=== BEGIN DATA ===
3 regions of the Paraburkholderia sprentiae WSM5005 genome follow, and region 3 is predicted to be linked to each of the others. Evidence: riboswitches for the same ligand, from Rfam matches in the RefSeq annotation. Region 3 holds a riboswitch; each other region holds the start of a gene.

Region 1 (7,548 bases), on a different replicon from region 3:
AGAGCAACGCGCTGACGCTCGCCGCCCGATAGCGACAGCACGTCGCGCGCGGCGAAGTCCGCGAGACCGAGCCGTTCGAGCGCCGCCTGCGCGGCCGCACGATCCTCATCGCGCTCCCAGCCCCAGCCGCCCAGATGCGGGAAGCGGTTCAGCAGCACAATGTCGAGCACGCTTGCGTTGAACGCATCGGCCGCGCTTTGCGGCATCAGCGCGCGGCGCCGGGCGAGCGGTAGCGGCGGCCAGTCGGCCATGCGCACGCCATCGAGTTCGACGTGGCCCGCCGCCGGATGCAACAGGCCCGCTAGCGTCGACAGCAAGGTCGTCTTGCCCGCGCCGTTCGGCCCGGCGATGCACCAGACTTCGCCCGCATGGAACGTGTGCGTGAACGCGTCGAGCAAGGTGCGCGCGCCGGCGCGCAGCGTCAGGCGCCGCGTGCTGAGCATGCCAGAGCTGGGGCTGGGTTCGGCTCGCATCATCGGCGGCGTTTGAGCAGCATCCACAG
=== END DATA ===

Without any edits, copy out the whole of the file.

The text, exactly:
3 regions of the Paraburkholderia sprentiae WSM5005 genome follow, and region 3 is predicted to be linked to each of the others. Evidence: riboswitches for the same ligand, from Rfam matches in the RefSeq annotation. Region 3 holds a riboswitch; each other region holds the start of a gene.

Region 1 (7,548 bases), on a different replicon from region 3:
AGAGCAACGCGCTGACGCTCGCCGCCCGATAGCGACAGCACGTCGCGCGCGGCGAAGTCCGCGAGACCGAGCCGTTCGAGCGCCGCCTGCGCGGCCGCACGATCCTCATCGCGCTCCCAGCCCCAGCCGCCCAGATGCGGGAAGCGGTTCAGCAGCACAATGTCGAGCACGCTTGCGTTGAACGCATCGGCCGCGCTTTGCGGCATCAGCGCGCGGCGCCGGGCGAGCGGTAGCGGCGGCCAGTCGGCCATGCGCACGCCATCGAGTTCGACGTGGCCCGCCGCCGGATGCAACAGGCCCGCTAGCGTCGACAGCAAGGTCGTCTTGCCCGCGCCGTTCGGCCCGGCGATGCACCAGACTTCGCCCGCATGGAACGTGTGCGTGAACGCGTCGAGCAAGGTGCGCGCGCCGGCGCGCAGCGTCAGGCGCCGCGTGCTGAGCATGCCAGAGCTGGGGCTGGGTTCGGCTCGCATCATCGGCGGCGTTTGAGCAGCATCCACAG